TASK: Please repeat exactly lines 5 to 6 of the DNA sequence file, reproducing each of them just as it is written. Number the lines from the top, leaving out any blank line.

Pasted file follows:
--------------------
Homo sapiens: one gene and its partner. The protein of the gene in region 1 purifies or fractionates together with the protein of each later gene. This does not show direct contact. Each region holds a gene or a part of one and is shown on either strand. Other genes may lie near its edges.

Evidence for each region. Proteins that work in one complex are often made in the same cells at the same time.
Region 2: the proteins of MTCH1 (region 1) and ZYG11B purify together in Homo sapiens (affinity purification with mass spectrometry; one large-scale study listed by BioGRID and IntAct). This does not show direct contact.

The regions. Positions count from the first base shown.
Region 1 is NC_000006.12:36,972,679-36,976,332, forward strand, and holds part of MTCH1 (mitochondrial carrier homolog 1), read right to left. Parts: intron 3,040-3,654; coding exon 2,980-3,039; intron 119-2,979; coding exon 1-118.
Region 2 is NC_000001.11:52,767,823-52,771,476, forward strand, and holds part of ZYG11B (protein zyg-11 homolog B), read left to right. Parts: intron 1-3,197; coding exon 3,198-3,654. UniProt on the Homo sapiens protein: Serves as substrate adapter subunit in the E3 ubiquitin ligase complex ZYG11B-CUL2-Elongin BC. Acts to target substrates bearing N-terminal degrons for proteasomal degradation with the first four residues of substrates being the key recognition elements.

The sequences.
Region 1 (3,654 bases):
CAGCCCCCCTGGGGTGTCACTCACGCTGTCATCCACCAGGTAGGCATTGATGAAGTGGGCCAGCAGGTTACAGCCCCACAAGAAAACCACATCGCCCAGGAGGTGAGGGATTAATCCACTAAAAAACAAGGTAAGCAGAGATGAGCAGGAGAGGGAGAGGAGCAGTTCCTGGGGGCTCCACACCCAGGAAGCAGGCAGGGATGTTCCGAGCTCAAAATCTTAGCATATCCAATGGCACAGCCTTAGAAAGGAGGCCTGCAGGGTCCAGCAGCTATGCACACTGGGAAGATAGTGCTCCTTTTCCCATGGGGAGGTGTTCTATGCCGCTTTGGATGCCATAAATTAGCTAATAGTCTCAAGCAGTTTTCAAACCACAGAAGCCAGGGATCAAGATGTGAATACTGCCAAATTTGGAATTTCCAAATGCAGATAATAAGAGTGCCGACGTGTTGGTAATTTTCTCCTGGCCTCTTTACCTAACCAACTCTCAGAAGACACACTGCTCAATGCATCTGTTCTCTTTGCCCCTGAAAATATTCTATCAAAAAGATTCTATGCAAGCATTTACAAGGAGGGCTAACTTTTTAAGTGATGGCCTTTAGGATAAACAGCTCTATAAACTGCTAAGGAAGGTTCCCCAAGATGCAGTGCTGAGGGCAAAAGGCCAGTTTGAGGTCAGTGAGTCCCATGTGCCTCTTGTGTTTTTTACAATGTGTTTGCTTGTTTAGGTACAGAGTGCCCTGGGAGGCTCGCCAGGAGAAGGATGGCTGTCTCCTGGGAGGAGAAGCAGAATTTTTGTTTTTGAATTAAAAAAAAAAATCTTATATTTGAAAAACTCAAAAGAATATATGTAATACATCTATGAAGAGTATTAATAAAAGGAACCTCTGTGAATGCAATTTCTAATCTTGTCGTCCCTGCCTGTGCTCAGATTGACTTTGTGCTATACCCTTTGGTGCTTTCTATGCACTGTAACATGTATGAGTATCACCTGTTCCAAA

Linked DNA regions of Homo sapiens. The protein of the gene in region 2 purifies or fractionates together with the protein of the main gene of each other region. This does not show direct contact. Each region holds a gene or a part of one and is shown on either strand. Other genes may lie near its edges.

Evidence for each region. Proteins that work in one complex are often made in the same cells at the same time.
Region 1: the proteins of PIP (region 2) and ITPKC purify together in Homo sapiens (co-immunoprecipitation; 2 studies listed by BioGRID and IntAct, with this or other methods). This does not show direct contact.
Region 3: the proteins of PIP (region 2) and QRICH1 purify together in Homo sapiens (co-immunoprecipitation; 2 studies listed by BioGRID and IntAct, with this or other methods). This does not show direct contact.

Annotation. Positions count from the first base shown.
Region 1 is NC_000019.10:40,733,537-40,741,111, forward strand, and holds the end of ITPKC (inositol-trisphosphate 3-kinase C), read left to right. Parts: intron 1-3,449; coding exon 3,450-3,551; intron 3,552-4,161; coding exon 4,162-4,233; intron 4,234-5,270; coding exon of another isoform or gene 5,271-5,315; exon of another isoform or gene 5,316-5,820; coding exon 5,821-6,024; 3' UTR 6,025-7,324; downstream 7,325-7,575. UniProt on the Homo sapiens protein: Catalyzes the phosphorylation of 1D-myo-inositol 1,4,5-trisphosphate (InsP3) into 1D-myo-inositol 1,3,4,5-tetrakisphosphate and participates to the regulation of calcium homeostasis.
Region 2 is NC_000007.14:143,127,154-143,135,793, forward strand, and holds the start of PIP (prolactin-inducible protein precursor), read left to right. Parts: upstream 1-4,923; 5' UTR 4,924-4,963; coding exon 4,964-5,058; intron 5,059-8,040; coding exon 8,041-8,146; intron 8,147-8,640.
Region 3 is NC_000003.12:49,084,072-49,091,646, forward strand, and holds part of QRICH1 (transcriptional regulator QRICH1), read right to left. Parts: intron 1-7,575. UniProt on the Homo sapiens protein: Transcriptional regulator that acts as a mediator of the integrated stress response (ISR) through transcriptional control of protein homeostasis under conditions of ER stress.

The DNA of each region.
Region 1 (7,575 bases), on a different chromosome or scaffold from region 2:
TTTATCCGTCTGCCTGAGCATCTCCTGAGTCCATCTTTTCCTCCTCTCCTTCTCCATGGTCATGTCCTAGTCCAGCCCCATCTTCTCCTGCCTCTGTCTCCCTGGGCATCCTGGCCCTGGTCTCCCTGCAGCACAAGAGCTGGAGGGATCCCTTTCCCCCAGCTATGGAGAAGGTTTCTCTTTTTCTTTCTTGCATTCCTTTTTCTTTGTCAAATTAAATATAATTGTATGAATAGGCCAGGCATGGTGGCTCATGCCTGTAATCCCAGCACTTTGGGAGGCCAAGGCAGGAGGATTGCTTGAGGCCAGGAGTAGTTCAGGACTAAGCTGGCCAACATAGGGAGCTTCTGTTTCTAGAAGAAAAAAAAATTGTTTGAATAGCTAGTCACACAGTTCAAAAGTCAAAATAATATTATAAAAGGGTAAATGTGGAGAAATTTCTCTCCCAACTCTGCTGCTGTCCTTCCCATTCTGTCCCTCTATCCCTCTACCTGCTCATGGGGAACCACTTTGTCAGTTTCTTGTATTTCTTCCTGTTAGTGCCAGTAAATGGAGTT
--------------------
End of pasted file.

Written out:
Region 1 is NC_000006.12:36,972,679-36,976,332, forward strand, and holds part of MTCH1 (mitochondrial carrier homolog 1), read right to left. Parts: intron 3,040-3,654; coding exon 2,980-3,039; intron 119-2,979; coding exon 1-118.
Region 2 is NC_000001.11:52,767,823-52,771,476, forward strand, and holds part of ZYG11B (protein zyg-11 homolog B), read left to right. Parts: intron 1-3,197; coding exon 3,198-3,654. UniProt on the Homo sapiens protein: Serves as substrate adapter subunit in the E3 ubiquitin ligase complex ZYG11B-CUL2-Elongin BC. Acts to target substrates bearing N-terminal degrons for proteasomal degradation with the first four residues of substrates being the key recognition elements.